Brent Eaton's Signs (April 2017)

 

Forget Twitter: If you’re out in the rolling countryside of Rockingham County, Virginia and happen to drive up Wengers Mill Road, you might read one former trucker’s thoughts on a roadside marquee instead, fewer than 40 characters at a time.


For nearly four decades, starting when he was fresh out of high school, delivering ice, Brent Eaton drove truck -- and read signs.

EATON:​​ You'd​ ​see​ ​different signs,​ ​especially​ ​at​ ​churches,​ ​if​ ​you​ ​could​ ​read​ ​fast​ ​enough​ ​to​ ​get​ ​it.

Now he’s on the other end. ​​

EATON: I’m just enjoying it--that’s all it is to it.

Eaton and his wife live in a house surrounded by woods and farmland but close to the downhill side of a winding, two-lane country road. He strategically keeps an old ice truck out front to keep any crashes from hitting the house, and in front of that truck, he parks a marquee.

One recent message read, “Make America Gracious Again.”

EATON: ​​I​ ​think​ ​I​ ​seen​ ​it​ ​in​ ​the​ ​newspaper​ ​and​ ​just​ ​come​ ​across it.​​​ ​I​ ​can't​ ​remember​ ​a​ ​couple​ ​others.​ ​I had ​them​ ​all​ ​wrote​ ​down.​ ​I​ ​used​ ​to​ ​have​ ​a memory,​ ​but​ ​​lost​ ​it.

Chalk that up to chemotherapy, he says. Eaton’s in his upper fifties; he stopped driving to beat colon cancer a couple years ago.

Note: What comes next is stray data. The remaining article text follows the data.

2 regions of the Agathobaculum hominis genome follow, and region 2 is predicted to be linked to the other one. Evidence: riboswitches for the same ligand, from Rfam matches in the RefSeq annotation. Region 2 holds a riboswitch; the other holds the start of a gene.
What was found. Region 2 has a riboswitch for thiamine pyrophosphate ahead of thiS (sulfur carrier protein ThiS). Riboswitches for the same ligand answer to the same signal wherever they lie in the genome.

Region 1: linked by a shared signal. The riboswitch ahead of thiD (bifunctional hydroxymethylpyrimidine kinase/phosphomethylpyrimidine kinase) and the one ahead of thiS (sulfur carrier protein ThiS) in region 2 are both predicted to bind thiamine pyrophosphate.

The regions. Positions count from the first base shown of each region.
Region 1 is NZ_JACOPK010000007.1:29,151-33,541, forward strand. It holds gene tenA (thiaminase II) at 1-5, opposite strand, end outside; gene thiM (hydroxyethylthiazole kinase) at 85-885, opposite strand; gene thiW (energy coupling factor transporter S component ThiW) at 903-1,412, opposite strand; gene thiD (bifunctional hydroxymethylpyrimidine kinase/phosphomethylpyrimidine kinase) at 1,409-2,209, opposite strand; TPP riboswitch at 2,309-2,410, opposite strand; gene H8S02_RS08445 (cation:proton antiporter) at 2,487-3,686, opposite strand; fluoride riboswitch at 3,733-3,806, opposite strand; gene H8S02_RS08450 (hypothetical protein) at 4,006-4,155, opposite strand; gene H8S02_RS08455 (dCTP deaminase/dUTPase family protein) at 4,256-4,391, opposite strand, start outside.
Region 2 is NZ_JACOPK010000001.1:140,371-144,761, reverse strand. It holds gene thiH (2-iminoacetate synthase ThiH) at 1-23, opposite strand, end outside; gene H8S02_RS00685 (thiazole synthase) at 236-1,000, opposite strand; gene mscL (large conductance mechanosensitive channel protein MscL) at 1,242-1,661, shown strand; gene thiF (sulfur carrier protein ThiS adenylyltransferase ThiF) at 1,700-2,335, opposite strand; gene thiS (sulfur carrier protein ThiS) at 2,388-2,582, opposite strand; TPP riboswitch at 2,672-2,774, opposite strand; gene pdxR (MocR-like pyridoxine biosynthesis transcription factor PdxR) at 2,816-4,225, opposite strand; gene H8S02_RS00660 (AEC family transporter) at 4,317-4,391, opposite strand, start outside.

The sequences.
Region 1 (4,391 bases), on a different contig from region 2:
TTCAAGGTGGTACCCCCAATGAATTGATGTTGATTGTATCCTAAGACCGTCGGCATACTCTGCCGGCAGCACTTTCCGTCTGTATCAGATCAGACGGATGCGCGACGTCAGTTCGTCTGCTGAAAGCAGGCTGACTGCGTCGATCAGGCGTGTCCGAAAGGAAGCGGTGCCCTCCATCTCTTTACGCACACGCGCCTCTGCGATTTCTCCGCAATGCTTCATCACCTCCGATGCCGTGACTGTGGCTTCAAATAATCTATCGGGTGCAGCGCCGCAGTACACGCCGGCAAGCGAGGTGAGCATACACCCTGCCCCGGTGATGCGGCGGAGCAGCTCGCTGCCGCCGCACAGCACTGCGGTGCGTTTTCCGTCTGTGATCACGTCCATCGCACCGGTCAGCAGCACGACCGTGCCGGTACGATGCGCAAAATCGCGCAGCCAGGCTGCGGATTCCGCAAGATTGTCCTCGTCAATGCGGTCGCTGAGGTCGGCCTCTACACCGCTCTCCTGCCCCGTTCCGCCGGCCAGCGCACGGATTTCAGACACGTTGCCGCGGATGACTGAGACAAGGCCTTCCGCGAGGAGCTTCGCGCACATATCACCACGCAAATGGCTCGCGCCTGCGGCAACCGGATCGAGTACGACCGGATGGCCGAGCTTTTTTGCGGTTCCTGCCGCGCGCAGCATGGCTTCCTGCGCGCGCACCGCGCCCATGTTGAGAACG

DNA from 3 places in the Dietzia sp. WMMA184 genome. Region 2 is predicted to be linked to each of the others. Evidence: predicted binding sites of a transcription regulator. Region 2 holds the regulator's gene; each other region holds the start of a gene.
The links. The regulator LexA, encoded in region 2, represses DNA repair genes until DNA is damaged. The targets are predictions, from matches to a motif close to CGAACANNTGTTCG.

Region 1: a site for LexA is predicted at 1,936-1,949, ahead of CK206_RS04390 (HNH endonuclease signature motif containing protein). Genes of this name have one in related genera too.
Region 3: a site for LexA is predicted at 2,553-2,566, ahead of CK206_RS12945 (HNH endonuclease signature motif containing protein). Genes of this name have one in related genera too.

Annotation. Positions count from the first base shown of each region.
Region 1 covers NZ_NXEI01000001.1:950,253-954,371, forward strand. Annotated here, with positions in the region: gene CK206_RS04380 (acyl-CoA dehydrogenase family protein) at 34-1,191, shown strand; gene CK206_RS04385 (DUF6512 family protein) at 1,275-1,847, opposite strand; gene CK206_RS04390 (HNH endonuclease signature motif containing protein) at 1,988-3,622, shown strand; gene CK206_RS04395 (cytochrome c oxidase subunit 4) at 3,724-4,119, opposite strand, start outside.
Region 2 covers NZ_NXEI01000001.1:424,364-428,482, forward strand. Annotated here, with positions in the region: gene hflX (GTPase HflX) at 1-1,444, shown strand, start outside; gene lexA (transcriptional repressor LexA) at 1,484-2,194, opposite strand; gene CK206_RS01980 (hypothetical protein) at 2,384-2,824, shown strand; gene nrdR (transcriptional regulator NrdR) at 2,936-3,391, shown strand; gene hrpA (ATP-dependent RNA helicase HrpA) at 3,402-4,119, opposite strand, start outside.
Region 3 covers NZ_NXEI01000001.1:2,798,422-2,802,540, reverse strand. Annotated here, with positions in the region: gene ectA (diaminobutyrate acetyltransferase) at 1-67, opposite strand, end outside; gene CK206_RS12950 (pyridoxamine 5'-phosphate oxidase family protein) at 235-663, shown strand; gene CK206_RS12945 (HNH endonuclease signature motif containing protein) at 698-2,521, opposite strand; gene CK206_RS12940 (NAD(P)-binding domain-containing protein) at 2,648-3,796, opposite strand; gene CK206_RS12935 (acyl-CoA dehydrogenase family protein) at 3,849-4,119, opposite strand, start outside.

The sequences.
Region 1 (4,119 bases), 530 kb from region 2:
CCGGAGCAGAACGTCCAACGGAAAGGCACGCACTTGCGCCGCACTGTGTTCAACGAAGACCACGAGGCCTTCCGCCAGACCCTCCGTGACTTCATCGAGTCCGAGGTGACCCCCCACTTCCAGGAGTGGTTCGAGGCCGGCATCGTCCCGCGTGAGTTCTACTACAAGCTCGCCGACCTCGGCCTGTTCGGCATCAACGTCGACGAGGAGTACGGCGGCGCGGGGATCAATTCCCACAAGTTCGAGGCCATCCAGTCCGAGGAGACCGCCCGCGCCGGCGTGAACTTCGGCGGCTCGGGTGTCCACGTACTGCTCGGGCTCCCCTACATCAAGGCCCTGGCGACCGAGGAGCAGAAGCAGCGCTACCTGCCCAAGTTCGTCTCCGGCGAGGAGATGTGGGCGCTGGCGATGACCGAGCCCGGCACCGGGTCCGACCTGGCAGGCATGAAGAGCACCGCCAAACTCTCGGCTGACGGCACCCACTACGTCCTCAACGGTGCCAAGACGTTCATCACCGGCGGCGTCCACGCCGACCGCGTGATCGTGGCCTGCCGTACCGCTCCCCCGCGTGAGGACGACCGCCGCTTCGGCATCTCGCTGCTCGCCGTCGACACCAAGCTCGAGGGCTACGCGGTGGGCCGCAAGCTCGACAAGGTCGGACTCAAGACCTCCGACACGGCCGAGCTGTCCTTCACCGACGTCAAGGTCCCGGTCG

Some of his messages are religious; many are not.

EATON: “No farmers, no food.” And did you see the one, “Without trucks America stops”?

But he tries to stay away from politics, he says.

EATON: I don’t want to get on that side of the fence.

His April Fools’ Day sign ended up triggering a string of wacky quips.

EATON: “Caution:​ ​Up​ ​to​ ​18​ ​inches​ ​of​ ​snow​ ​coming​ ​soon.”​ ​And​ ​a​ ​couple​ ​people​ ​was​ ​like, “We ain’t getting snow.” So​ ​then​ ​I​ ​left​ ​the​ “Caution”​ ​up,​ ​and it’s, “​No​ ​cows,​ ​no​ ​hamburgers.”​ ​Now​ ​it’s,​ ​“I thought only​ ​pigs​ ​had​ ​ham​ ​sandwiches​,” ​and​ ​I’m​ ​thinking.​ ​I’ve​ ​got​ ​another​ ​one​ ​registering​ ​a​ ​little​ ​bit​: “Without​ ​chickens,​ ​we​ ​wouldn’t​ ​have​ ​nuggets.”

The outside of his house is a busy place -- lots of projects, it looks like. In the back are old truck trailers, and his trucks -- each with a nickname.

EATON: That's​ ​’79​ ​Blue,​ ​and​ ​Old​ Mister​ Red​, and​ ​the​ ​school​ ​bus​ ​thing,​ ​I​ ​just​ ​call​ ​him​ ​an​ ​International​ ​Thing. International​ ​is​ ​my,​ ​that’s​ ​what​ ​I​ ​held​ ​for​ ​all​ ​those​ ​years,​ ​had​ ​the​ ​IH​ ​emblem​ ​on​ ​it. And​ ​my​​​ ​dog, his​ ​name​ ​is​ ​Diesel.​ ​He’s​ ​just​ ​a​ ​puppy;​ ​we​ ​got​ ​him​ ​back​ ​in​ ​the​ ​fall.​ My​ ​six-year-old​ ​grandson, he​ ​knows​ ​how​ ​to​ ​spell​ “​diesel.​” He​ ​knows​ ​how​ ​to​ ​spell​ “​Mack.”​ ​I​ ​asked​ ​him,​ “How​ ​do​ ​you​ ​spell International?” “​IH.”​

People notice his signs. They wave. They blow their horns; at church they tell him they “liked what he had up this week.” Those are his version of social media “likes.”

EATON: I’m not a computer, I’m not a -- none of that. Old​ ​school,​ ​all​ ​the​ ​way. Yes, sir. I’ve got a CB in the house, and I talk to a couple​ ​of​ ​these​ ​truck​ ​drivers,​ ​the​ ​quarry​ ​drivers​ ​and​ ​different​ ​ones,​ ​and​ ​they’re​ ​all​ ​like, “Yeah,​ ​I​ ​didn’t​ ​get back​ ​here​ ​yesterday.​ ​I​ ​was​ ​wondering​ ​what​ ​might​ ​have​ ​been.” Like I say, “It’s just all fun.”

[dog barking]

EATON: Diesel, chill!

Eaton is thinking about getting a bigger sign, or one with smaller letters, so he can put up longer messages.

For now, though, short and quirky is key.